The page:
From my own experience, training to become a medical specialist is a bit like the above. The people who succeed are not necessarily the best exam-takers, but often they are amongst the most persistent and resilient people around. Beyond a certain point, medicine is no longer about memorising more anatomical facts or understanding more physiological concepts. Most doctors know enough of the basics in order to carry out their duties properly (one would hope!). What differentiates people is how they deal with adversity:
What do you do when you’re completely exhausted, it’s 3am, and you get another referral from the Emergency Department?
What do you do when you see your peers in other professions earning lots of money but you’re still stuck in specialty training?
Put another way, the question you should be asking yourself is, “How much punishment am I willing to take in order to achieve my aim of becoming a medical specialist?”
I find this to be a more realistic way of approaching things than simply focusing on the positive side of things. After all, there is such a thing as toxic positivity! It’s the idea that you have to be happy always, as if everything is always going along smoothly when in real life, things that can go wrong often DO go wrong (see also: Murphy’s Law). One way or another, you’ll just have to find a way to deal with it.
That doesn’t mean it has to be all doom and gloom, however. Now that I am a specialist, my aim is to make the way forward better for my juniors. ‘Better’ here may not necessarily mean easier, but hopefully by providing better support and guidance I can help them to become kinder, more empathetic doctors.
The world already has enough clever people, it could benefit by having kinder ones for a change.
In the end, it was the Muslim festival of Eid that convinced me that I would not be able to quit social media entirely.
I wrote earlier in the year that one of my plans for this year is to use my time better by quitting social media. My plan was to delete everything except Twitter; I don’t actually use Twitter regularly (if at all), but I wanted to keep the username since it could potentially be useful later on. LinkedIn was easy to delete, just a few clicks and poof everything was gone. Facebook, fortunately or unfortunately, turned out to be a far more difficult thing to get rid of.
Facebook imposes a 30-day wait before actually deleting your account. Any attempt to check your account before the end of the 30-day period resets that clock. In my case, I had almost forgotten about Facebook when a friend contacted me to say one of my old teachers was looking for me but couldn’t find me on the site anymore.
So, back to Facebook it was to get in touch with my teacher!
After that, it was a junior colleague who contacted me on Facebook to ask about applying to Oxford. And one time, I reactivated my account (i.e. canceled the deletion process) in order to look up some information about a business that is only available on Facebook.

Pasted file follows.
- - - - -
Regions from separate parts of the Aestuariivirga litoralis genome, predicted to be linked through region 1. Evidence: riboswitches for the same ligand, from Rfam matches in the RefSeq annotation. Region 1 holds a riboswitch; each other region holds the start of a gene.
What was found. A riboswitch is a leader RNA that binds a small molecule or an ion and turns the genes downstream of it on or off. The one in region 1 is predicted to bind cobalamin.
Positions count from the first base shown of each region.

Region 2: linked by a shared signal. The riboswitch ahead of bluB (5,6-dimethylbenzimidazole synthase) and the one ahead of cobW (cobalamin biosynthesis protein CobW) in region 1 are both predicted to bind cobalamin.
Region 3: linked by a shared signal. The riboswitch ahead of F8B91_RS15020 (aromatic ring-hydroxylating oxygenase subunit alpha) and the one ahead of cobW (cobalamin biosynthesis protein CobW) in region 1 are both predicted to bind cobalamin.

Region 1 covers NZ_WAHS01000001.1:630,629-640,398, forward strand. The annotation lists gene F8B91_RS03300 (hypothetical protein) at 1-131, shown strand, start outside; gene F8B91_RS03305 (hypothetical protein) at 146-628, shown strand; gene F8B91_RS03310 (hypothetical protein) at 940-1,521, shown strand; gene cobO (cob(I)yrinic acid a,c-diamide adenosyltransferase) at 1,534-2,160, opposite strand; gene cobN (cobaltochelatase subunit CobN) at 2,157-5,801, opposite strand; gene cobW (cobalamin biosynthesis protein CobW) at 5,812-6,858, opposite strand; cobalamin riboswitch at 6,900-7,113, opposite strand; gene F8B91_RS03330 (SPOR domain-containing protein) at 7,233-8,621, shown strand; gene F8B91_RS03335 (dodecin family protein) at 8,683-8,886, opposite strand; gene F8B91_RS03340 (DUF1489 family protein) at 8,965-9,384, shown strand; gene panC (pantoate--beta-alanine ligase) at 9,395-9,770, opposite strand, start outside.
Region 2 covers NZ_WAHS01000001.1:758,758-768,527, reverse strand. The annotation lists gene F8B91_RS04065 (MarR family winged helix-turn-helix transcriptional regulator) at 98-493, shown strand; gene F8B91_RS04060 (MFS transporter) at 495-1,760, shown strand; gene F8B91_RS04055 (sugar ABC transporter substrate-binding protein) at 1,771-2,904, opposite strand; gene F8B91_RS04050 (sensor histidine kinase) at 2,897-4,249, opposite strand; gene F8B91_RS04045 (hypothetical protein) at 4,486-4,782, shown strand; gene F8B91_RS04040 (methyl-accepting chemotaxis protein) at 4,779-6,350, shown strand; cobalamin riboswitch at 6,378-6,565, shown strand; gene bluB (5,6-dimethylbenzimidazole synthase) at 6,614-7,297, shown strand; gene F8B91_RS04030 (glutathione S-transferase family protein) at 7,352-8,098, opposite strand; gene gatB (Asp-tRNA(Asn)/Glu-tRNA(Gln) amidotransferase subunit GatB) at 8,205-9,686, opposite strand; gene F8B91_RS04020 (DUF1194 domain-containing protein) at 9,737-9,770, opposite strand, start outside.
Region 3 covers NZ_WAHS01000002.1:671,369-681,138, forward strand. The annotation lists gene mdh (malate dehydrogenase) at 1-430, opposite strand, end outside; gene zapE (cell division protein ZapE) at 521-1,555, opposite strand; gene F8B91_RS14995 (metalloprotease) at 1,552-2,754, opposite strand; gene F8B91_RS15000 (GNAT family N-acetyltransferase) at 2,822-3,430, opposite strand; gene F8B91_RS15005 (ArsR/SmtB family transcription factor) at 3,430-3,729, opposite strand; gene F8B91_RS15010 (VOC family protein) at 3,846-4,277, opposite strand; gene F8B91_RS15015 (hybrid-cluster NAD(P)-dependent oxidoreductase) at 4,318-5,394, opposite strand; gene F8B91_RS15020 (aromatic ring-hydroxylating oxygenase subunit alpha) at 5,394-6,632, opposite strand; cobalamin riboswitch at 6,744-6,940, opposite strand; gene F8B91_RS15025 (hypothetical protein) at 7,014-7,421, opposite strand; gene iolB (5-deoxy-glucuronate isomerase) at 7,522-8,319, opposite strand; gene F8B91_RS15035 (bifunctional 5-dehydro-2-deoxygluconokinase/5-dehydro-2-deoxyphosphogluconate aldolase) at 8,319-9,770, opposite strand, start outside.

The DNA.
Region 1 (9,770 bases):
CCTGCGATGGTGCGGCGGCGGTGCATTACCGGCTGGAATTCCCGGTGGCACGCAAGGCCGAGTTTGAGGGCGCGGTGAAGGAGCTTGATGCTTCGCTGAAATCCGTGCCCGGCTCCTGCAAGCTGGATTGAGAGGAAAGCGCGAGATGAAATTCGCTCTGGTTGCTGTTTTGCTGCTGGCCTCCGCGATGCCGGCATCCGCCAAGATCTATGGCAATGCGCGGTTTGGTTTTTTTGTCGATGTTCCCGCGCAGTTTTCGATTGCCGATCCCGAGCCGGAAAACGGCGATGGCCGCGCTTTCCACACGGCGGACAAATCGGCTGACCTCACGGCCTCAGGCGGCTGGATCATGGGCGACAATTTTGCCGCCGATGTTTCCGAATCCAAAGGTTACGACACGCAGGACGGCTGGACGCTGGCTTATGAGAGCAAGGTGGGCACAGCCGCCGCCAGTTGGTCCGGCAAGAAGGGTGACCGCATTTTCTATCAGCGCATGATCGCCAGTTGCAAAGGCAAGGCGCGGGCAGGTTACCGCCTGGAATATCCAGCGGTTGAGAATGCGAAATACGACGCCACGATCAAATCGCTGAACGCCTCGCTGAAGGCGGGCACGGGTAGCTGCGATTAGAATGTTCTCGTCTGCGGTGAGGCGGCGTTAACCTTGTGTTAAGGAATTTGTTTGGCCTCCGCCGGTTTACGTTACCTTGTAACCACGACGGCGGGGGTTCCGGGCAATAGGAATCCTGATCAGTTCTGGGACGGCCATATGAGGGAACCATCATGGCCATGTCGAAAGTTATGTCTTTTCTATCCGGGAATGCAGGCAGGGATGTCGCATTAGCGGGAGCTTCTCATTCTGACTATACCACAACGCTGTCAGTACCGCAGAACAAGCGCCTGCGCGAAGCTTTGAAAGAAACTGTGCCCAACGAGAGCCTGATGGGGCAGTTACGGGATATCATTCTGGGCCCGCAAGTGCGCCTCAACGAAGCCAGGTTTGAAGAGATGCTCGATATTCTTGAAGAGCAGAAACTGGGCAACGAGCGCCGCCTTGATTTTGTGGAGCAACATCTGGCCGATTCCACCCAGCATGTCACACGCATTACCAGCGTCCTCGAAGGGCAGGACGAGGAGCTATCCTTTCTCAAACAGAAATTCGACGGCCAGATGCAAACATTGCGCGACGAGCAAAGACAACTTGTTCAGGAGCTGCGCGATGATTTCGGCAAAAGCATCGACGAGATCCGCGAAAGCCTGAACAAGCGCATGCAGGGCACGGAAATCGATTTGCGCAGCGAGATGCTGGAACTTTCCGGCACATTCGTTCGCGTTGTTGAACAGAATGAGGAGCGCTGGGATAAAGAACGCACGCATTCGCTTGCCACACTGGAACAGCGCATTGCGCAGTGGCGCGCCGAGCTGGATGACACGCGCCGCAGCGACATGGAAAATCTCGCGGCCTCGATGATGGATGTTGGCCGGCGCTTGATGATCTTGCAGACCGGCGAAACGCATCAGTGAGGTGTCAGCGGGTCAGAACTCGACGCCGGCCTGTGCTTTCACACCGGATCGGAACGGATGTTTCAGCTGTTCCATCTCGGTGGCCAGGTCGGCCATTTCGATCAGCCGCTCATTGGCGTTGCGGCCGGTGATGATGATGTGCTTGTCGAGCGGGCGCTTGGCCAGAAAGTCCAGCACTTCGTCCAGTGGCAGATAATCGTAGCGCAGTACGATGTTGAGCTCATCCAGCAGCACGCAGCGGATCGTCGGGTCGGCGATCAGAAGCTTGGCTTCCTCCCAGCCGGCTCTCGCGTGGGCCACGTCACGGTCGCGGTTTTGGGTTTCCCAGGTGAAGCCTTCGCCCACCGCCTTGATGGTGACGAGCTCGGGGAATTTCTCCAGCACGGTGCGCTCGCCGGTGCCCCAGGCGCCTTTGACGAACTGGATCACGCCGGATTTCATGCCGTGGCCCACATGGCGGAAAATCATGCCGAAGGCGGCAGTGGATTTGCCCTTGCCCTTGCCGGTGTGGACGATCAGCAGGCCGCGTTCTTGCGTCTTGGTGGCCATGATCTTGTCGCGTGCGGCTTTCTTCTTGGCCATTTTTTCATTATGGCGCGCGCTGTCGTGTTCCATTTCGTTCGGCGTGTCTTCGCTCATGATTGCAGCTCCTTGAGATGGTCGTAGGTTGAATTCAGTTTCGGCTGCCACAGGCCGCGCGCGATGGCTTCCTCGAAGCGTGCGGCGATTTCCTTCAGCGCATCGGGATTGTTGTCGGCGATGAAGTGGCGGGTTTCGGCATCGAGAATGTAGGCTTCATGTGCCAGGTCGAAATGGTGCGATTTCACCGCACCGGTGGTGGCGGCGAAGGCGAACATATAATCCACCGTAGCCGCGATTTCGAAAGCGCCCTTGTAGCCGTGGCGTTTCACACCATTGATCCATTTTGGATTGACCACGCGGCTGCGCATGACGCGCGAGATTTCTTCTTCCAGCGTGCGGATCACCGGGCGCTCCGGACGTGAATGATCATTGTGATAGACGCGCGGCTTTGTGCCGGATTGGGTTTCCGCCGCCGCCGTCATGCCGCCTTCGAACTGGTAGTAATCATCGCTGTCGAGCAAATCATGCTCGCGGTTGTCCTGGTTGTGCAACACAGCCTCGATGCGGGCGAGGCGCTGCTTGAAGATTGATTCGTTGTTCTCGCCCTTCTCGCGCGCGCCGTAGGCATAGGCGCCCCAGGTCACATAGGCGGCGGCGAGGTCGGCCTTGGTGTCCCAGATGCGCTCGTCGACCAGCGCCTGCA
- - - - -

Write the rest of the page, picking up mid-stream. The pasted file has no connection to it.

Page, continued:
So yeah, this is me admitting that I will probably never be able to get rid of this one particular account. This doesn’t mean total disaster though; I said at the beginning of this endeavour that my reason for quitting is to spend my time wisely. I see now that in some cases, spending my time wisely means taking the time to connect with other people wherever they happen to be. If I’m serious about being part of the community, I doubt I can do so effectively without having any social media presence at all.
One good thing that came out of this effort is that I seem to have broken my habit of checking social media endlessly, like a hamster pressing a lever non-stop in order to get more food pellets!
My one concern is what I’ve used as the title of this post: the existence of digital walled gardens. Too often these days, you can’t even read what someone has posted online unless you’re logged in to the site i.e. unless you also have an account there. To a certain extent, this is by design, to allow people the freedom to post something without showing it to the whole world. But the downside of this is that a lot of information that shouldn’t exist exclusively on social media still only gets posted there. One example of this is official announcements from government bodies; I squirm a bit when I see that everything simply gets posted on Facebook, Twitter, Instagram etc, or forwarded a million times on WhatsApp, but no attempt is made to improve the public-facing websites of government institutions. Many still look like they came from the Web 2.0 or, God-forbid, HTML tables age with blinking images and visitor stat counters!
Going forward, my intention is to find a better balance between being alone with my thoughts, and spending time with the wider community. After all, there is no point in being able to brag that you “don’t use social media” if that means you have no idea what’s happening with family and friends.
The key, as always, is moderation. If you are, like me, trying to strike this sort of balance yourself, then I wish you good luck.